With the California General Assembly soon to consider a bill to ban minors being exposed to gay cure therapy, religious conservative groups are mounting campaigns to try and persuade legislators to oppose the ban.
The religious right group Pacific Justice Institute (PJI), sending emails through the ex-gay affirming group PFOX, has kicked off its campaign against the legislation, known as SB 1172, with this false equivalency:
“As of today, it is legal in California to give hormone blockers to an 11 year-old boy in order to delay the onset of puberty, but it could soon be illegal for a 17 year-old with unwanted same-sex attractions to receive professional counseling, even with parental consent. This is an absolute travesty.”
This is important because it sets the tone of their argument: they believe that a child with gender dysphoria – a medically recognized condition – being given “hormone blockers” in order to delay the onset of puberty is the equivalent of exposing a teenager to potentially dangerous and certainly unproven reparative therapy to supposedly treat “same-sex attraction” which, despite their protestations, is not a pathology and has not been classed as such for decades.
After asking recipients to email their lawmakers to fight SB 1172, the PJI offers the following as reasons why it opposes the ban (nevermind that PFOX, with whom it is apparently very chummy, has a self-interest in allowing reparation therapy to continue because it bills itself as a “friends of ex-gays” group):
SB 1172 is an unprecedented attempt to silence professionals and people of faith who believe that it is possible to change same-sex attractions and feelings.
The key word here is that they “believe”–there’s no mainstream, peer-reviewed evidence to show that change is possible. Even if it were possible, the sanctioned response to sexuality-related anxiety, as condoned by mainstream medical bodies, is to affirm a person’s homosexuality as normal and as a healthy expression of human behavior. Ex-gay therapy, by its nature, hinges on the alternative: that there is something wrong with being gay–otherwise, why would you seek to cure it? It’s already a loaded proposition and thus any ex-gay therapist is incapable of neutrality.
The statement continues:
The bill outright prohibits counselors, therapists, psychologists, psychiatrists and others from telling a sexually confused teenager or child that change is possible.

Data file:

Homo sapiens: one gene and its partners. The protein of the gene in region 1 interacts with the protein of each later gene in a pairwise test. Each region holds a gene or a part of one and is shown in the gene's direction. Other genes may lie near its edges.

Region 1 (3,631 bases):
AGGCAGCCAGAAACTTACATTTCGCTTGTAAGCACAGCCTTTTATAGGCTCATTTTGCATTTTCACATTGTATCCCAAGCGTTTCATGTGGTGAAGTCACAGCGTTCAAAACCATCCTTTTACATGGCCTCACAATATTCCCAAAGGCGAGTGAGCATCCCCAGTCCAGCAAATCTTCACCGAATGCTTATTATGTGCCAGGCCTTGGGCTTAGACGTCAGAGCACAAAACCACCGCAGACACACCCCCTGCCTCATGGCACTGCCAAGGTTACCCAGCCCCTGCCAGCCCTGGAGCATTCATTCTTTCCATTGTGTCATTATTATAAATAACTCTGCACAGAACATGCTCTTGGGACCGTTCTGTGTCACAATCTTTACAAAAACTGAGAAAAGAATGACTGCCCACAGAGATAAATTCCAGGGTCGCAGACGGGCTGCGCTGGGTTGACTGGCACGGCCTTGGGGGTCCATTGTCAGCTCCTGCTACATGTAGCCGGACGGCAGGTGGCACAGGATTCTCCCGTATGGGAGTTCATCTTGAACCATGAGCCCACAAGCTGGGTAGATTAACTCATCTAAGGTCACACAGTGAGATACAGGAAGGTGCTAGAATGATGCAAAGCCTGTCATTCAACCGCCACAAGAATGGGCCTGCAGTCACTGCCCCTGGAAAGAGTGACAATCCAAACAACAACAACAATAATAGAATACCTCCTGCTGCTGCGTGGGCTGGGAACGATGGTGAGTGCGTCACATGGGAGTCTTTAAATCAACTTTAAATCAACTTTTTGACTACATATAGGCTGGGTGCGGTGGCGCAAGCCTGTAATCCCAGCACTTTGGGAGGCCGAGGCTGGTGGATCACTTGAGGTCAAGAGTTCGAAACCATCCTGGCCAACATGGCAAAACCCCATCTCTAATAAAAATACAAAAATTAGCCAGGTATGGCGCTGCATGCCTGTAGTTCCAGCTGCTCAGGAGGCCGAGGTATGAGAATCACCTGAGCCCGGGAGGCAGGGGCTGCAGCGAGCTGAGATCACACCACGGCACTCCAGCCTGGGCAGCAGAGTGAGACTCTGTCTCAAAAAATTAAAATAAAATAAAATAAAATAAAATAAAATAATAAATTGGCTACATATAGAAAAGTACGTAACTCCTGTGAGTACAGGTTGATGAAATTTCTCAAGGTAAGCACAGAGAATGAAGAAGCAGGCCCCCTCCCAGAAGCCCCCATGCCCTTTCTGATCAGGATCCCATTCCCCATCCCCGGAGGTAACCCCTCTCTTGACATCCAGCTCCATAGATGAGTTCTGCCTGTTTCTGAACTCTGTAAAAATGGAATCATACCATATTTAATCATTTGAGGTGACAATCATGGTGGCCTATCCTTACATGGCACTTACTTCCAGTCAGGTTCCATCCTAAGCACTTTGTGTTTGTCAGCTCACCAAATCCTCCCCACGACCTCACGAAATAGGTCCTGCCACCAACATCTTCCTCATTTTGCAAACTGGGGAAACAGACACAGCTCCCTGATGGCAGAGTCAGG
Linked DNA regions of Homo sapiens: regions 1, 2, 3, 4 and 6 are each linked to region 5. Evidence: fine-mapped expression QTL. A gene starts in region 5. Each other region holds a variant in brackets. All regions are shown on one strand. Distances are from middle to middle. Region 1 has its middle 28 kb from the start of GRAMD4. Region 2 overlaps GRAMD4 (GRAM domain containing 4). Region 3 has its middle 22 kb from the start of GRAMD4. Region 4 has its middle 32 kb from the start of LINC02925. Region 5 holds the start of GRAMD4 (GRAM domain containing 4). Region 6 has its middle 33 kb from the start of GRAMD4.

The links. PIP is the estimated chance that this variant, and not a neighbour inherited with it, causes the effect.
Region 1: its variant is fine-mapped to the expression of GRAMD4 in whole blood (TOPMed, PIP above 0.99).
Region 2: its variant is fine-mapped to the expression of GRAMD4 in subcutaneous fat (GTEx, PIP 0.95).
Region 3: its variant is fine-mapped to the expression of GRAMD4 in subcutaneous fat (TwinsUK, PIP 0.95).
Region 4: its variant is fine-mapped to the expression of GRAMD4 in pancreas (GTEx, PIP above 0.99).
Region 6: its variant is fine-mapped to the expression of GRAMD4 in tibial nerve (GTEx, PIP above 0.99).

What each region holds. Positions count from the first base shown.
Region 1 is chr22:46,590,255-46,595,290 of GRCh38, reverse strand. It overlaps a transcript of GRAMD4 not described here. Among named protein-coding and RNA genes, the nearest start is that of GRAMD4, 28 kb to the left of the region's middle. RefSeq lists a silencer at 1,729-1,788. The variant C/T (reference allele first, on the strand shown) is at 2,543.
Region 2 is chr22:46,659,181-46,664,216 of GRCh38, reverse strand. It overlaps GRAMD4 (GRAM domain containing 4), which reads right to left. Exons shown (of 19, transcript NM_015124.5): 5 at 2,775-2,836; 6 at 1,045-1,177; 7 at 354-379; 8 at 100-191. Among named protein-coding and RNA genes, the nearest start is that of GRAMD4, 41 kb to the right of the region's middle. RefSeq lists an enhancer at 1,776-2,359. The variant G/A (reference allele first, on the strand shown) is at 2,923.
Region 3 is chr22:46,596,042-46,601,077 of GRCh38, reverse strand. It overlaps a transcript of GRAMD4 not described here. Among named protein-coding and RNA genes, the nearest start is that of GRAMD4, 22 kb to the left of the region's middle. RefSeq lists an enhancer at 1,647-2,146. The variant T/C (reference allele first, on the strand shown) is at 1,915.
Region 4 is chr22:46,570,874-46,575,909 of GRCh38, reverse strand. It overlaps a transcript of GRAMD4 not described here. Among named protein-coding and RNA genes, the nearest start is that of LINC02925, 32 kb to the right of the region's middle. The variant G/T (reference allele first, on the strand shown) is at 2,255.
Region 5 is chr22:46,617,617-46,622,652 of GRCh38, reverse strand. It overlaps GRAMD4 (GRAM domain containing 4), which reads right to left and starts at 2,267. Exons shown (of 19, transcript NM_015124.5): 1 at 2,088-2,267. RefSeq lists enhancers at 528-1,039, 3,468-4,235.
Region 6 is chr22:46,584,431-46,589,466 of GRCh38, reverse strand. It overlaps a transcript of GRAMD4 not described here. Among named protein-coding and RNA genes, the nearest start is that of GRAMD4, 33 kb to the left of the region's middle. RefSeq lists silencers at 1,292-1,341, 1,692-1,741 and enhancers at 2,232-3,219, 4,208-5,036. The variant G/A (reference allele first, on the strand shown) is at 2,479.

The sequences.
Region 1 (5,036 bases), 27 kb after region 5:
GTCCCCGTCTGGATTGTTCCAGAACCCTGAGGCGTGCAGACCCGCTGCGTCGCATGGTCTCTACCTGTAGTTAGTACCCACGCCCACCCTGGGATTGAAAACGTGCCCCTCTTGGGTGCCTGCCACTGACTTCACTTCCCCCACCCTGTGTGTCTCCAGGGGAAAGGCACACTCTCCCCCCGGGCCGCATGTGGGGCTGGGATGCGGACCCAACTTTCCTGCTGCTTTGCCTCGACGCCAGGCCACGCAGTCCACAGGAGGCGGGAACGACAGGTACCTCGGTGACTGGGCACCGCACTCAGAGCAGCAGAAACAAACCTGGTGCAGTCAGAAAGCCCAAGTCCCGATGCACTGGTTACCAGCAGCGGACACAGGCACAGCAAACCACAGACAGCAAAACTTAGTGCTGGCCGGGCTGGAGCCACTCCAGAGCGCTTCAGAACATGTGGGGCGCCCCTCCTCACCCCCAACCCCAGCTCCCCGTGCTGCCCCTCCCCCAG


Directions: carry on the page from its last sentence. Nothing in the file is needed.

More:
This is true, the bill would do that–and, again, with good reason: because there is no legitimate evidence to suggest that change is possible, never mind necessary.
Under SB 1172, it does not matter whether the young person seeks counseling on their own or has been the victim of a sex crime–reparative therapy would be prohibited
This unintentionally points out another strength of the legislation: that a young person would no longer run the risk of being victimized if they seek support from mental health professionals. Also, the “victim of a sex crime” tag tips Pacific Justice Institute’s hand as they subtly advance the lie that says that people are more likely to be gay if they were sexually abused at a young age. Not true, but very telling.
The ban even applies to professionals working for a church or ministry.
As it should: churches and ministries should in no way be dolling out medical treatment or mental health advice when they are not qualified to do so.
This approach silences free speech, invades privacy, takes away parental authority and officially blames professionals and people of faith for substance abuse, suicide, and relationship problems. The implications of this bill are chilling.
What the PJI lists above, relationship breakdowns, substance abuse and suicide, are exactly what ex-gay therapy has been known to cause. If the practitioner, who is attempting to cure something that does not need curing, and is doing so without the backing of the mainstream medical community, isn’t to blame for this, who is?
Also, that the bill invades privacy and takes away parental authority–rights are not unfettered, and exposing a child to ex-gay therapy is something the state has an interest in limiting because that action is tantamount to child abuse.
Lastly, the implications of the bill are not chilling. They are necessary protections against a particularly insidious form of religious zealotry.
Introduced by Senator Ted Lieu, SB 1172 would limit California’s health professionals from engaging in so-called sexual orientation change efforts, sometimes known as conversion or reparative therapy, with minors.
The legislation, the first of its kind in the US, passed 23 votes to 13 in the state Senate last month. It is believed the General Assembly has enough votes to pass the legislation and that Gov. Jerry Brown will sign, but voicing your support will be vital in ensuring the bill becomes law.
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